Skip to content

Category Archives: Detention: Law of: Legislative Development

The Obviously Unconstitutional Cotton Amendment

By
Thursday, June 19, 2014 at 4:30 PM

Among the proposed amendments to the DOD appropriations bill currently under consideration in the House of Representatives is this doozy, courtesy of Arkansas Rep. Tom Cotton: None of the funds appropriated or otherwise made available by this Act may be used to transfer or release any individual detained at United States Naval Station, Guantanamo Bay, . . .
Read more »

The Uncertain Future of Military Detention Authority as “Combat Operations” in Afghanistan End

By
Tuesday, May 27, 2014 at 4:23 PM

Scooping his own speech tomorrow at West Point, President Obama today announced his decision on future US force levels in Afghanistan.  Assuming that the winner of the Afghan presidential election will indeed sign the new Bilateral Security Agreement (which both leading candidates have pledged to do), the US will: – reduce its presence to 9800 . . .
Read more »

Guantanamo Provisions in Compromise 2014 NDAA

By
Tuesday, December 10, 2013 at 8:31 AM

Monday evening, Senate and House armed services committee leaders announced that a compromise has been largely reached with regard to the 2014 National Defense Authorization Act. Among those matters included in the bill is the future of Guantanamo. Here is a summary of the provisions in the NDAA that relate with Guantanamo, as described in . . .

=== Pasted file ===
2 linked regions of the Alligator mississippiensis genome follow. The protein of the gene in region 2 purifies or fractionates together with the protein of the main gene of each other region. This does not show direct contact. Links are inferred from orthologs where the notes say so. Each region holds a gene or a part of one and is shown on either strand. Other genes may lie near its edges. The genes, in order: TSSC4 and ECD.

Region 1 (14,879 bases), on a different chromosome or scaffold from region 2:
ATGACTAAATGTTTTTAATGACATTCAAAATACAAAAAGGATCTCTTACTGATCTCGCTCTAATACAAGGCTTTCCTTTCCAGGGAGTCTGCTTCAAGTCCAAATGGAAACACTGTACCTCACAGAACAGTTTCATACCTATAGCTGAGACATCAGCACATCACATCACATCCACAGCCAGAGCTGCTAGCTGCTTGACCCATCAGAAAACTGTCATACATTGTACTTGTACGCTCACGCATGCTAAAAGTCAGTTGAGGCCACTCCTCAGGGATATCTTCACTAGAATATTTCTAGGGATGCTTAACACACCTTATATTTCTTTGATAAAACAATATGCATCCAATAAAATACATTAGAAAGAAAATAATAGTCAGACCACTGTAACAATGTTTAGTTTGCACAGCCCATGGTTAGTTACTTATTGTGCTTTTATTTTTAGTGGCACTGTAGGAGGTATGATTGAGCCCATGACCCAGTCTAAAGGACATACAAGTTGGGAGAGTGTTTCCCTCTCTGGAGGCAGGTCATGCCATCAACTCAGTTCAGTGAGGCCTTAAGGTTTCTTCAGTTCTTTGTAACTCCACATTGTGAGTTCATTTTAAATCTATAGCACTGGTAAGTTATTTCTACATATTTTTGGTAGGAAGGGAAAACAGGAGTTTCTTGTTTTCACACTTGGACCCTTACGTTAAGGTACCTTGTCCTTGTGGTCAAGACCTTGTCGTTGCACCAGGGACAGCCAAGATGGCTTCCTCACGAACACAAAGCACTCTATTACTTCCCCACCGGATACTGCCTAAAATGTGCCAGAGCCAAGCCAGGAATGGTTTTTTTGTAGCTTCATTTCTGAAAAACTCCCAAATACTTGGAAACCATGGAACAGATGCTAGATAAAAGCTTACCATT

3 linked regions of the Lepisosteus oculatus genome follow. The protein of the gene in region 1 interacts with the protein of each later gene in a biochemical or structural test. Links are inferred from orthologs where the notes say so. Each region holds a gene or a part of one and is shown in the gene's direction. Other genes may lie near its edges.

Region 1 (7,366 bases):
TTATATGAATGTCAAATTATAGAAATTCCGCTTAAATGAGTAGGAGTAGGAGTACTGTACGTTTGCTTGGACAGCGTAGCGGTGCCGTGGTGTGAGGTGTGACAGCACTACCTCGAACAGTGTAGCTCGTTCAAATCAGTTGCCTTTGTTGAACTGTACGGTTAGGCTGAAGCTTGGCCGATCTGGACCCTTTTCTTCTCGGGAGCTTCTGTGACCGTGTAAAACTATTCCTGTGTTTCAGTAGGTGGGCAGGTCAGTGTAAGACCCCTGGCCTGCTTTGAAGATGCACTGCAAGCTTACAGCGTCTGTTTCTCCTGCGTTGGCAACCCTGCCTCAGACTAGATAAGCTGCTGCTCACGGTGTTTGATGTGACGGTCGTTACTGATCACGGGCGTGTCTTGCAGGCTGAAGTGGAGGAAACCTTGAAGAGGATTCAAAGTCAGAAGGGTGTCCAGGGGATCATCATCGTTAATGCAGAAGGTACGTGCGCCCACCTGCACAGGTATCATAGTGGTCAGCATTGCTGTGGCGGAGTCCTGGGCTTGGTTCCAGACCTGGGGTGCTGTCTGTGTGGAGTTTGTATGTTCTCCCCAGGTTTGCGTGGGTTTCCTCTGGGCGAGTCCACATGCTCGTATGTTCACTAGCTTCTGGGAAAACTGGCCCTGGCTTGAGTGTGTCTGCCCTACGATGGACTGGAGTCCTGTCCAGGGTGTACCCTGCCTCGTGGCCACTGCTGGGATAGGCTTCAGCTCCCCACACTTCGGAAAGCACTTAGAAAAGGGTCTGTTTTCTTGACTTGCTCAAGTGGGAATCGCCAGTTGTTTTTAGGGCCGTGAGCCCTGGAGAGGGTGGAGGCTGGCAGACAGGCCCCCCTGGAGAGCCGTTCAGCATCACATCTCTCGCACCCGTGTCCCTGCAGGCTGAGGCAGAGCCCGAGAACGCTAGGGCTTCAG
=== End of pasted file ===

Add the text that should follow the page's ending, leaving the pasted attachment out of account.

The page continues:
Read more »

This Evening’s Vote on NDAA Amendments Regarding GTMO

By
Tuesday, November 19, 2013 at 6:16 PM

This evening, the Senate voted on two GTMO-flavored amendments to the FY2014 National Defense Authorization Act. One amendment was put forth by Senators Carl Levin and John McCain, and would have (among other things) liberalized the NDAA transfer regime so as to permit, at least in principle. trials of Guantanamo detainees in the United States.  (UPDATE: . . .
Read more »

Better Late than Never: Periodic Review Boards Finally (Re)Starting at GTMO

By
Sunday, July 21, 2013 at 10:19 PM

Well, it is not exactly being launched with fanfare, but it appears that the long-awaited Periodic Review Board (PRB) process is about to be relaunched at GTMO.  So reports Carol Rosenberg, here. Let me say first that this is a very welcome development, albeit one that was too slow in coming (here is Ben asking . . .
Read more »

House vs. Senate on the NDAA

By
Sunday, June 30, 2013 at 4:05 PM

Raffaela has already posted on both the House of Representatives‘s and the Senate‘s versions of this year’s NDAA–highlighting their differences with regards to Guantanamo detentions and transfers. But I wanted to emphasize the point, which seems to me both very important and potentially offering a major breakthrough in the politics of Guantanamo. In the past, both . . .
Read more »

The Senate Armed Services Committee’s GTMO Transfer Provisions in the 2014 NDAA

By
Tuesday, June 25, 2013 at 11:22 AM